No name, new game

I just came across a very interesting opinion paper titled “No name, no game” published in the European Journal of Taxonomy.

The paper was written by Yves Samyn of the “Belgian National Focal Point to the Global Taxonomy Initiative” (I think we all agree they need an acronym) and Olivier De Clerck of Ghent University. I’ve known Yves since we were both on a field trip in KwaZulu-Natal (South Africa) many years ago, and Oli is a great colleague and friend who I’ve worked with very closely for over ten years.

They argue that, in contrast to what Joppa et al. (2011) claim, today’s taxonomic workforce is not sufficiently large to describe the remaining pool of missing species within a reasonable amount of time. This is in the first place because much larger numbers of species remain to be described for many understudied taxa than for the well-studied groups of organisms that Joppa et al. (2011) included in their analysis. In addition, the massive numbers of unnamed species in the Genbank and BoLD databases suggest that there is another layer of undiscovered diversity remaining to be characterized (coined “dark taxa” by Rod Page). This is certainly relevant for algae as these unnamed species (e.g. “Rhodymenia sp. 1SA“) are discovered en masse when DNA barcodes are generated and “dark algal species” are accumulating rapidly in Genbank (see figure below; >75% dark taxa in the three main algal groups in 2011). The great majority of these discovered species remain without a proper name because formally describing them is much more laborious than discovering them.

algal dark taxa

Yves and Oli argue that this widening gap between the number of discovered and described species is problematic, focusing their argument on the fact that these newly discovered species do not have names. They argue that scientific names matter for society, for example because legislation (e.g. CITES) uses species names as currency.

While I agree with most of the paper, in particular the part about promoting an increasing role for developing countries in characterizing their biodiversity, I think that Yves and Oli fail to make a convincing case for their “no name, no game” statement. In my opinion, traditional binomials are not needed for legislation to work or for scientists and non-specialists to communicate about species. When the bird flu hit, the specialist as well as the greater audience knew and understood what H5N1 was. Just like professional and amateur astronomers have no trouble communicating about “55 Cancri e”. What would make biologists different? All one needs to communicate about a species is some sort of identifier, not necessarily a formally described species binomial.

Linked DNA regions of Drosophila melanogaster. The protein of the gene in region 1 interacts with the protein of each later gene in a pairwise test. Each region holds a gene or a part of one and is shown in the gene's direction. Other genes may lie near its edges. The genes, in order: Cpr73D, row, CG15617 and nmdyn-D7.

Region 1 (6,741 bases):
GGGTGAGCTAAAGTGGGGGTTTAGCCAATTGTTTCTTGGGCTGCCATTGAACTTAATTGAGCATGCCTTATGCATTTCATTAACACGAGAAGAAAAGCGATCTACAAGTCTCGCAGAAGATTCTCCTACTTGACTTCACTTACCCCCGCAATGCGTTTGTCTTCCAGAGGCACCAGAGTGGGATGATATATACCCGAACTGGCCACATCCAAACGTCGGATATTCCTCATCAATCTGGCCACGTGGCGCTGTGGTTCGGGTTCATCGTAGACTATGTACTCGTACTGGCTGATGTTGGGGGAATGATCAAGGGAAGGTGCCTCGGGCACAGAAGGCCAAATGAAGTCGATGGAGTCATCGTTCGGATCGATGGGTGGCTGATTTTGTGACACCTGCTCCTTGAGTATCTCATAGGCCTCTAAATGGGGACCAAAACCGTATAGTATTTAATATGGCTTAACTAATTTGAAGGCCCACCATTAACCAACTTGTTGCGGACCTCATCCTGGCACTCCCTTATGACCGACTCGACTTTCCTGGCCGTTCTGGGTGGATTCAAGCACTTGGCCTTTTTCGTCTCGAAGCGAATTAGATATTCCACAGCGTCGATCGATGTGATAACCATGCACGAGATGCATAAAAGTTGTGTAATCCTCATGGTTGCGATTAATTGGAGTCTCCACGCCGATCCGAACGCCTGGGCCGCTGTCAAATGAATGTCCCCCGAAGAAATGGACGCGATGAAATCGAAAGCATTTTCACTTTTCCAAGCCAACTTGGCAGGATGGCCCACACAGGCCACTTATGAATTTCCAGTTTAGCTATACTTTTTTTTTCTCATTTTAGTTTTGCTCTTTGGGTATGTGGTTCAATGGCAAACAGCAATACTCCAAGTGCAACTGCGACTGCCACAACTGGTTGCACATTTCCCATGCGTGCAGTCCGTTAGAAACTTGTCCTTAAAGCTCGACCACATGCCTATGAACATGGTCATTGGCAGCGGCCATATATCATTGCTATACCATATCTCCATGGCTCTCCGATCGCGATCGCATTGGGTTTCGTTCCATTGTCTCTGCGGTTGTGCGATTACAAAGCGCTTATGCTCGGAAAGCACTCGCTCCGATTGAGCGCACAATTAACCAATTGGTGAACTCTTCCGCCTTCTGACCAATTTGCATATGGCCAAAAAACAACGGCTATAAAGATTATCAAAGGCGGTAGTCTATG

When it comes to legislation and conservation, I agree that it is important to be able to pinpoint exactly what is being conserved. But once again, does it need a binomial? Not having to go through the process of describing a newly discovered species would permit that species to be conserved more rapidly. Furthermore, for legislative purposes, diagnosability of the species should be more important than the name of the species. And at least for algae, where DNA data have become the gold standard for species delimitation, DNA sequences are rapidly becoming much more reliable for species identification than morphological keys to named species. While the DNA vs. morphology contraposition should not play a major role in this discussion, it is relevant because the great majority of dark taxa are discovered through DNA sequencing and can future collections can easily be identified as the dark taxon in question with a DNA barcode. In other words, DNA sequencing has changed the game, and because of that I think we should think more along the lines of “no name, new game” instead of “no name, no game”.

Once again, I agree with what Yves and Oli wrote about the taxonomic workforce not being large enough to describe the remaining pool of species in understudied groups within a reasonable timeframe using traditional procedures. As do I agree with most other points made in the paper. But do we really need formal species binomials for all newly discovered taxa? Are there arguments that support the “no name, no game” statement that I have overlooked here? Or arguments in favor of the “no name, new game” alternative that I have not mentioned? I welcome your ideas in the comments.

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  1. Paul Gabrielson said:

    To name or not to name, that is the question. As an old school morpho-taxonomist, that part of me says, “of course we have to use validly published names”; as a practicing molecular systematist who currently is surprised and inundated by the number of undescribed macro-marine algal taxa in the well-worked NE Pacific flora, I am more sympathetic to alternatives to the binomial nomenclature I still adhere to. But I have become increasingly frustrated with slow pace of that work, as I am overwhelmed by how much we don’t know. At present, I am focused on coralline algae, a group in the NE Pacific I thought would benefit from the fresh approach of DNA sequencing, and that has proved to be true. But I now find myself hoping that a specimen I have sequenced will match a sequence already in my database and not be new. There are too many undescribed species to be characterized, and we are just scratching the surface.